- Add about 2 teaspoons fresh dill and mix well.
- Let it sit at least an hour in the refrigerator before serving.
2. Cook with Olive Oil and Greek Yogurt.
Use olive oil and Greek style yogurt for your cooking. When making mashed (regular or sweet) potatoes use olive oil and Greek style yogurt instead of butter and cream.
3. Add a Large Salad.
While there are plenty of side dishes during holiday dinners, most of them cooked and starchy. Add a large salad using seasonal vegetables for a fresh taste and choose a light dressing.
4. Choose Fruit for Dessert.
Yes, you still need to serve traditional dessert such as cookies and pie but add a fruit platter as well.
How to be involved in the Holiday plans without putting your health at risk:
Don’t feel pressured to continue traditions if you are not feeling well or are struggling with fatigue.
Choose what gatherings are the most meaningful to you and attend those.
If you usually host a holiday gathering but are not up to it, share the work with others. Ask everyone to bring a dish or ask someone else to host.
If invited to a gathering but are struggling with side effects of cancer treatment such as nausea, taste changes, and diarrhea, ask the host what food is planned for the meal. If you are concerned about not being to eat or not tolerating the meal- maybe you can come later for some socializing.
Ask the host if they mind if you bring a few dishes that you can eat with the side effects you are experiencing.
Eat at home throughout the day of the holiday gathering. Keep your side effects controlled.
Communicate with your medical team. Check your calendar to see what treatments or appointments you have during the holiday season. You may find that your health care professionals will try to work with your treatment schedule to facilitate your holiday plans. Informing your doctor about holiday plans can also help provide guidance and support in managing side effects appropriately.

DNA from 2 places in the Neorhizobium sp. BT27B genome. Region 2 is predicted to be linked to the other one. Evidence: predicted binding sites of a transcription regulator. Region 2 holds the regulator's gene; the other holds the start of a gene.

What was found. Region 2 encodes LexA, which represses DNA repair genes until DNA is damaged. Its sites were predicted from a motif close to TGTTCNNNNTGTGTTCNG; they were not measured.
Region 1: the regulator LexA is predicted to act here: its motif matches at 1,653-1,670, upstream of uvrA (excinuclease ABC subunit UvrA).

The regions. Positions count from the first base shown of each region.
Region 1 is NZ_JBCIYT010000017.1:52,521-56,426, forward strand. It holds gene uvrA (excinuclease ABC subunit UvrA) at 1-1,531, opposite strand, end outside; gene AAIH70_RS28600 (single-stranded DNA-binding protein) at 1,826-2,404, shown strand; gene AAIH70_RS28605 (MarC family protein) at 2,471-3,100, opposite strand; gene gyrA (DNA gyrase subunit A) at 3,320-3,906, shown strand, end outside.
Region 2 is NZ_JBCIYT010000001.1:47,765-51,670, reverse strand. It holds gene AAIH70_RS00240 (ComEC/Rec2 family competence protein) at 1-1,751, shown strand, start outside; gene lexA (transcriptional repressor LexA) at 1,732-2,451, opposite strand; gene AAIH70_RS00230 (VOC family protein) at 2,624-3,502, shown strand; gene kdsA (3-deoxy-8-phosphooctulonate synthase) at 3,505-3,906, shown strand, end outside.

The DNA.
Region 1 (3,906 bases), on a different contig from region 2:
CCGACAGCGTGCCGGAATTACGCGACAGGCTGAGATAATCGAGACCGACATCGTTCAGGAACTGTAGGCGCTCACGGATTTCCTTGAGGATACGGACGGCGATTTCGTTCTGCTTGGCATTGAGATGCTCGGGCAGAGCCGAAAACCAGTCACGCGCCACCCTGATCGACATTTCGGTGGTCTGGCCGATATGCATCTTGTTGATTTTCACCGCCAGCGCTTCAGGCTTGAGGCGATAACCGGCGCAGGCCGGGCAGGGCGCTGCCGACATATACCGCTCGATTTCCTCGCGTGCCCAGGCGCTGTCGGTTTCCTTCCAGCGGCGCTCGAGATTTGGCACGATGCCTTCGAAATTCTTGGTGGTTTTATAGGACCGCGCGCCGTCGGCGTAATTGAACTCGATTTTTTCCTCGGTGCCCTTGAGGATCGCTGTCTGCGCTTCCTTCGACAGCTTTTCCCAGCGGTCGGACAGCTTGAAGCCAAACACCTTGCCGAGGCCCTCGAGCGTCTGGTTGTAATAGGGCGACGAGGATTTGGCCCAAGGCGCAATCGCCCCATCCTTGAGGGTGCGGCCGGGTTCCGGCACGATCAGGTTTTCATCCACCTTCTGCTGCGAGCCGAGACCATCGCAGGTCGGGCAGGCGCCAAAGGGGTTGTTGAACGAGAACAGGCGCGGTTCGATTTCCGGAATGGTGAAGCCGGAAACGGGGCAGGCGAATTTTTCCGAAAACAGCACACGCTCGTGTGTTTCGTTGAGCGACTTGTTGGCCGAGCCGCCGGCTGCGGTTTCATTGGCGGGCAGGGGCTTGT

Day of the Party.
Dish your own plate to choose foods that are tolerated and portions that are appropriate.
If your stomach is upset or sensitive, choose plain foods. Avoid eating heavy cream sauces, gravy, mayonnaise-based foods. Try some plain meat, vegetables, bread, or potatoes.
If the smell of food is bothering you, try to stay out of the kitchen while food is being prepares, open window or eat outside if possible. Hot foods give off more smell, let the food cool a bit so the steam doesn’t go into your face.
Be aware of food safety if you have a compromised immune system. If the food is being served in a buffet style, try to go through the line first. Don’t eat hot/cold foods that have been sitting out. Foods kept out of safe temperatures could cause food-borne illness.
It is a good idea to always avoid sushi, deviled eggs, mayonnaise-based salads, and homemade eggnog. Don’t eat out of bowls of snacks/chips where many hands have been.
Be cautious with meal offerings coming from outside the home and make sure you trust where they are coming from.